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Badger Lutheran Church sets Norwegian supper

November 7, 2009
By GLORIA TJADEN, Messenger correspondent

BADGER - Traffic has been especially heavy the past weeks at Badger Lutheran Church, with lots of folks working together in the church kitchen.

This signals the beginning preparations of the annual Norwegian Supper which will be Thursday.

Committees were formed and shopping lists made with the basic ingredients of butter, eggs, flour, cream, russet potatoes, selected cuts of beef and pork ground well.

These ingredients are all included in inherited recipes passed down from previous generations on both sides of the family.

This sharing of cherished family recipes with the secrets of great cooking creates fragrant aromas of heart-warming foods to be served at the supper.

Each year people in the surrounding communities come to Badger for a glimpse back in time and a taste of Norway. The church, at the intersection of Second Avenue Southeast and Second Street Southeast, is decorated with authentic Norwegian items in the traditional colors of red, white and blue, and the atmosphere continues with servers wearing red vests trimmed with material of a Norwegian-inspired pattern.

There will be plenty of the favorite Norwegian lefse - the thin flat potato-flavored delicacy - for guests to enjoy and even take home. This year's menu also includes lutefisk, boiled potatoes and melted butter, meatballs with gravy, green beans, cranberries, flotbrod, brown bread, gumme, fruit soup, spritz, rosettes, kringla, krumkake and coffee.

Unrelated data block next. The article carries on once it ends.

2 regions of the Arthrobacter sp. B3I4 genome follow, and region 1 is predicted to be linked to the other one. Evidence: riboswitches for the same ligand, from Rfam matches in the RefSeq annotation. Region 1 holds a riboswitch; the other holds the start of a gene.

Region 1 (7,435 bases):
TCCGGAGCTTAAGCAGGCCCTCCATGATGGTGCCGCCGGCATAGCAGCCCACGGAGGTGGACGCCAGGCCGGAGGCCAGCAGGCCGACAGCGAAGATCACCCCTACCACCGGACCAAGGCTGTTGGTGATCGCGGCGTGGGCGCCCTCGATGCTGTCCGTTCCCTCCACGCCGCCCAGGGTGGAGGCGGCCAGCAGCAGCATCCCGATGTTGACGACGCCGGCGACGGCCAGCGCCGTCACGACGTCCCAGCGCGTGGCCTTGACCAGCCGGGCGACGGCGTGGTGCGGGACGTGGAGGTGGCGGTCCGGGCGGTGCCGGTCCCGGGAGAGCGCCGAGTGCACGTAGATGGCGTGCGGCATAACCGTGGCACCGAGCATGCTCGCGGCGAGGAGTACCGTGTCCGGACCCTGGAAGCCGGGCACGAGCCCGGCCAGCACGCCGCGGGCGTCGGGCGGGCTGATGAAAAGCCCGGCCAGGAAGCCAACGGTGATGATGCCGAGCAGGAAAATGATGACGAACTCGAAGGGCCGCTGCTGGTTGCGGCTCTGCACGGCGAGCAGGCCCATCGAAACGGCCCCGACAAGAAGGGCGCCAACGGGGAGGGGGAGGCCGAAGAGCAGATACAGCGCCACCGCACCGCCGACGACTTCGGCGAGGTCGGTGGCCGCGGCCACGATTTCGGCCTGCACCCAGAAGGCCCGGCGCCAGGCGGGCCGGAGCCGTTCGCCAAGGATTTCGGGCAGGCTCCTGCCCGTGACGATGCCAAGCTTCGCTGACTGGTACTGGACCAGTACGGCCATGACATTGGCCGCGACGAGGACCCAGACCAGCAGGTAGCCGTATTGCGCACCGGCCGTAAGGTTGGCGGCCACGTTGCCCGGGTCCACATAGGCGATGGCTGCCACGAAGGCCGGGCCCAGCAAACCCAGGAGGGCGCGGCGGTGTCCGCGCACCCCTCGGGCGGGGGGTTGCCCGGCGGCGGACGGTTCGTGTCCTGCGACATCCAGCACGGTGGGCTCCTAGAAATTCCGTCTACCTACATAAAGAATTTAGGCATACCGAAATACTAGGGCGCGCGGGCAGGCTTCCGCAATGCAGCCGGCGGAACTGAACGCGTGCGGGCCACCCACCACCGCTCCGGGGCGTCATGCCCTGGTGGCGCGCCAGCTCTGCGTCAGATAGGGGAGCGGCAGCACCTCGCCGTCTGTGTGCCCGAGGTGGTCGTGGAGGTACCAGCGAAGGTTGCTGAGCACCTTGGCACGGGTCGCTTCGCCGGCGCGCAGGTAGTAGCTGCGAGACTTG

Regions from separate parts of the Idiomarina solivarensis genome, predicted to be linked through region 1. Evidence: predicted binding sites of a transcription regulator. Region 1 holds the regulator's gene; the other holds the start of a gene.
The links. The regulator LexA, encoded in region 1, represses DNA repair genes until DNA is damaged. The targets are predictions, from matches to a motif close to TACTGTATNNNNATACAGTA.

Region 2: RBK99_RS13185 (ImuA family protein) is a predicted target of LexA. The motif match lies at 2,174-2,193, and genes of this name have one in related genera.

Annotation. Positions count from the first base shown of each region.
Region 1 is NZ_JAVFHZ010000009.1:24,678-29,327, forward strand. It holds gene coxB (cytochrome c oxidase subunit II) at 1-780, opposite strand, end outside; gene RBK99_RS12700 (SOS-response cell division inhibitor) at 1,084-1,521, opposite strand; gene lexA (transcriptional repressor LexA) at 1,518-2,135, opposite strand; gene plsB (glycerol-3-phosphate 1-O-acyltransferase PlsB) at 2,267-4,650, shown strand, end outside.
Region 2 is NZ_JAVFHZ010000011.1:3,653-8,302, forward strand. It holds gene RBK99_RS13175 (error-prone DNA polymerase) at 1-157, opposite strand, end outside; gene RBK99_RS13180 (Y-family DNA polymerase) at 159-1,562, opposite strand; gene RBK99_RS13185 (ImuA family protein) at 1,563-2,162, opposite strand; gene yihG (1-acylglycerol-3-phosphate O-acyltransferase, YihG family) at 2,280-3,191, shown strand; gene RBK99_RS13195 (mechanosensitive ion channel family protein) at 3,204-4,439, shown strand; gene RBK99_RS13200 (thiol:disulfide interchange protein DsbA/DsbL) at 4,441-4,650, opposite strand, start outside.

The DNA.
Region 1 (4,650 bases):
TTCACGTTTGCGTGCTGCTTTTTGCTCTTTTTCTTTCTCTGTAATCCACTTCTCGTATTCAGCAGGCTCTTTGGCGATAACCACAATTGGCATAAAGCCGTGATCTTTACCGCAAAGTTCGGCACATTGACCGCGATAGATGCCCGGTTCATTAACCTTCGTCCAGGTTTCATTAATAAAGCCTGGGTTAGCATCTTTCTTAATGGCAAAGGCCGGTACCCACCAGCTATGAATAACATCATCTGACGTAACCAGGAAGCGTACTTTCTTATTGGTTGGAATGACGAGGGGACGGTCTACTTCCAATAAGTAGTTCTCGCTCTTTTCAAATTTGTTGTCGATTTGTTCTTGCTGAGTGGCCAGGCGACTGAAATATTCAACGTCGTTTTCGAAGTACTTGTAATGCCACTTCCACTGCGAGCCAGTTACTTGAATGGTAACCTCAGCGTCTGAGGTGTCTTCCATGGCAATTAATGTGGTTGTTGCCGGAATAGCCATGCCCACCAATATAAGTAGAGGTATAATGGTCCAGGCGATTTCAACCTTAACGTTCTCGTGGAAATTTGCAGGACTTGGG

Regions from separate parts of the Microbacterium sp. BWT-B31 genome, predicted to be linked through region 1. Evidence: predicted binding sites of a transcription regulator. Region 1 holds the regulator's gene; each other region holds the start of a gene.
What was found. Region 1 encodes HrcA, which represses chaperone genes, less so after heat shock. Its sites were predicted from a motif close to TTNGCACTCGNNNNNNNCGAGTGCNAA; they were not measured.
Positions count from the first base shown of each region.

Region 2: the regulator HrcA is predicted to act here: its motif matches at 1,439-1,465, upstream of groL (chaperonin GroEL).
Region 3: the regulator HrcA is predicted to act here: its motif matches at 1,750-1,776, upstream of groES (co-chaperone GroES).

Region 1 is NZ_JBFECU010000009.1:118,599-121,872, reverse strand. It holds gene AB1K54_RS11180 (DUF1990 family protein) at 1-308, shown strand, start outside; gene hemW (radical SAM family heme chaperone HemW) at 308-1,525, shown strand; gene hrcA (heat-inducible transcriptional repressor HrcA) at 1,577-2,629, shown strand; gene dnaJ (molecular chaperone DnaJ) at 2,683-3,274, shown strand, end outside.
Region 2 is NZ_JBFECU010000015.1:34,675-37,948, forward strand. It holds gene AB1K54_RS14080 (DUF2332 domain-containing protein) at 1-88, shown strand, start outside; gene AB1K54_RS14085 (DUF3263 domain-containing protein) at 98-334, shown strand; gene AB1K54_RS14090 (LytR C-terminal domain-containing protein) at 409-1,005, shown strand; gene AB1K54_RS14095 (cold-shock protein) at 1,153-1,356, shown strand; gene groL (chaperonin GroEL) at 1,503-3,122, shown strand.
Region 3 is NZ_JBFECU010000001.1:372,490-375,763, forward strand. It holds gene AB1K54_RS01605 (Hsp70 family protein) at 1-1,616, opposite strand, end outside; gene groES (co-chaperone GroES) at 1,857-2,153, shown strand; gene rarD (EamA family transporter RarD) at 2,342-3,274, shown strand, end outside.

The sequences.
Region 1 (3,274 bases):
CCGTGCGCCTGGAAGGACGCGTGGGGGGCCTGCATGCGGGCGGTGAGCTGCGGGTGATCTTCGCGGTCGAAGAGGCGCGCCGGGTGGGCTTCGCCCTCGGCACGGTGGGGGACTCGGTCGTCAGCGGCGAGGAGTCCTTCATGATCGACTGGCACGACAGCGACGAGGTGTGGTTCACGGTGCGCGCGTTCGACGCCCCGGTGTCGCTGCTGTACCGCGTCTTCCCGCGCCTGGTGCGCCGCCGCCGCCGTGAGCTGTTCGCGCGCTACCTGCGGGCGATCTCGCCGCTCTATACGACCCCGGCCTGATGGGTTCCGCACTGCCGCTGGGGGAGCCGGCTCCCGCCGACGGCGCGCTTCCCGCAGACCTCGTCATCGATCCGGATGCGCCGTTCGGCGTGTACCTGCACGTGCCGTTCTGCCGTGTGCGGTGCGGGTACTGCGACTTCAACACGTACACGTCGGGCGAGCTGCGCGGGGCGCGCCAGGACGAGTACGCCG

This year's 103rd Norwegian supper will be served family-style, all you can eat. Serving starts at 4:30 p.m. in the Fellowship Hall of the Badger Lutheran Church. Adult tickets are $18; children 6 to 12 are $10; and children 5 and younger eat for free.

Tickets are for sale in Badger at the Badger Lutheran Church from 8:30 a.m. to 12:30 p.m. Monday through Friday or by calling 545-3350; in Eagle Grove at Knutzon's Gifts; in Fort Dodge at Wicker Jewelry and the First State Bank; and in Humboldt at K.C. Nielsen John Deere and Sheree's Hallmark. A take-out and delivery service is available in the community.

There will also be commemorative cookbooks, coffee mugs and lefse for sale by the dozen at the supper.

The Norwegian Supper has long been a tradition of second-generation Norwegians celebrating the heritage and traditions of the Badger Lutheran Church.

The first supper was served by the Ladies Aid in the fall of 1906.



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